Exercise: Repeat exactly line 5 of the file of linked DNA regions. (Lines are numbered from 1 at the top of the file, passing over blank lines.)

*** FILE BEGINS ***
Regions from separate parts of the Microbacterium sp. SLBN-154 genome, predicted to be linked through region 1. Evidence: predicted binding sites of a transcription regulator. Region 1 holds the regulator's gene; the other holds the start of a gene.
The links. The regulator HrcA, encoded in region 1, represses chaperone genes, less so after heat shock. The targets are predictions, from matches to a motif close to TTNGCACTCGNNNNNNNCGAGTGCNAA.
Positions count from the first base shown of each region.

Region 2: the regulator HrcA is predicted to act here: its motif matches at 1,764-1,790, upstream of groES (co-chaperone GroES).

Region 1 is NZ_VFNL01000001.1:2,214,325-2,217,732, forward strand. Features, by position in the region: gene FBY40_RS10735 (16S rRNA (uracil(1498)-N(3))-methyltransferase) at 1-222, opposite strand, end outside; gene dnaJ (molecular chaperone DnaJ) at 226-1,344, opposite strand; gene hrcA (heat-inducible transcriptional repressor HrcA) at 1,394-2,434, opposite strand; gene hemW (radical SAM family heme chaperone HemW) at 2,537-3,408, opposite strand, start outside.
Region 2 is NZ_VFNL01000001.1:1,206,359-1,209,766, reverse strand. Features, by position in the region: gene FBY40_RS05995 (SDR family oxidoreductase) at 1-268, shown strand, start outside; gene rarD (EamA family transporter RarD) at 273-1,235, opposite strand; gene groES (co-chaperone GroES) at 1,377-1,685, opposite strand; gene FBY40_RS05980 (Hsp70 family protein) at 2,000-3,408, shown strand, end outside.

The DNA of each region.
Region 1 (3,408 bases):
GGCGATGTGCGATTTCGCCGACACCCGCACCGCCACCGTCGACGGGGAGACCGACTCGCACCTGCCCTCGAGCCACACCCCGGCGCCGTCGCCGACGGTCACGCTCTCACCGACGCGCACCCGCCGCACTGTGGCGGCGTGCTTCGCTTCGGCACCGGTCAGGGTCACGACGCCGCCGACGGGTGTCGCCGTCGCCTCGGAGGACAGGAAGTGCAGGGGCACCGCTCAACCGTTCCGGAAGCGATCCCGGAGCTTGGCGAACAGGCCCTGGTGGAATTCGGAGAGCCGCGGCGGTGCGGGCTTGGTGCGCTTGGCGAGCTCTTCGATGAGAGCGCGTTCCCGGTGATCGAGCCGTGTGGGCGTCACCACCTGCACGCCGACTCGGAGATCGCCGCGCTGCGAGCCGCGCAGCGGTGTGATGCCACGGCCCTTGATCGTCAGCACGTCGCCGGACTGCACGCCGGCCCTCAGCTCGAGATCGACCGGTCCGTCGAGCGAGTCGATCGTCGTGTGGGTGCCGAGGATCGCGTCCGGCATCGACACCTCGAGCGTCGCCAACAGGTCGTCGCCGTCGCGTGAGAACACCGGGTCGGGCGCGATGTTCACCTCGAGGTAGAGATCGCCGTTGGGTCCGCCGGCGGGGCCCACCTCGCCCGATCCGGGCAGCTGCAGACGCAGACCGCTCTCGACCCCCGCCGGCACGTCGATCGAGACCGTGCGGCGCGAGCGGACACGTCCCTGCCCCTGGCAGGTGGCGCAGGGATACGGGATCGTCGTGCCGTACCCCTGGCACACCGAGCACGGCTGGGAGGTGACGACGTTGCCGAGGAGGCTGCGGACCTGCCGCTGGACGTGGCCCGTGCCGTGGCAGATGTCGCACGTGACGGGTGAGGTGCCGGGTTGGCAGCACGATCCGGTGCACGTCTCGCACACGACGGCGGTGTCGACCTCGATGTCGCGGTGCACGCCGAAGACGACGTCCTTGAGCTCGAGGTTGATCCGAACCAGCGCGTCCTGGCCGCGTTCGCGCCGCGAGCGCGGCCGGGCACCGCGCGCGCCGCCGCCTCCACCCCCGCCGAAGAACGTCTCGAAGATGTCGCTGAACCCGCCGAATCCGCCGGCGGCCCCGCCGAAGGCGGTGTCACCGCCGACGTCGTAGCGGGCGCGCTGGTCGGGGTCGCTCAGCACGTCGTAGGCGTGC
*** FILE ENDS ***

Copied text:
Region 1 is NZ_VFNL01000001.1:2,214,325-2,217,732, forward strand. Features, by position in the region: gene FBY40_RS10735 (16S rRNA (uracil(1498)-N(3))-methyltransferase) at 1-222, opposite strand, end outside; gene dnaJ (molecular chaperone DnaJ) at 226-1,344, opposite strand; gene hrcA (heat-inducible transcriptional repressor HrcA) at 1,394-2,434, opposite strand; gene hemW (radical SAM family heme chaperone HemW) at 2,537-3,408, opposite strand, start outside.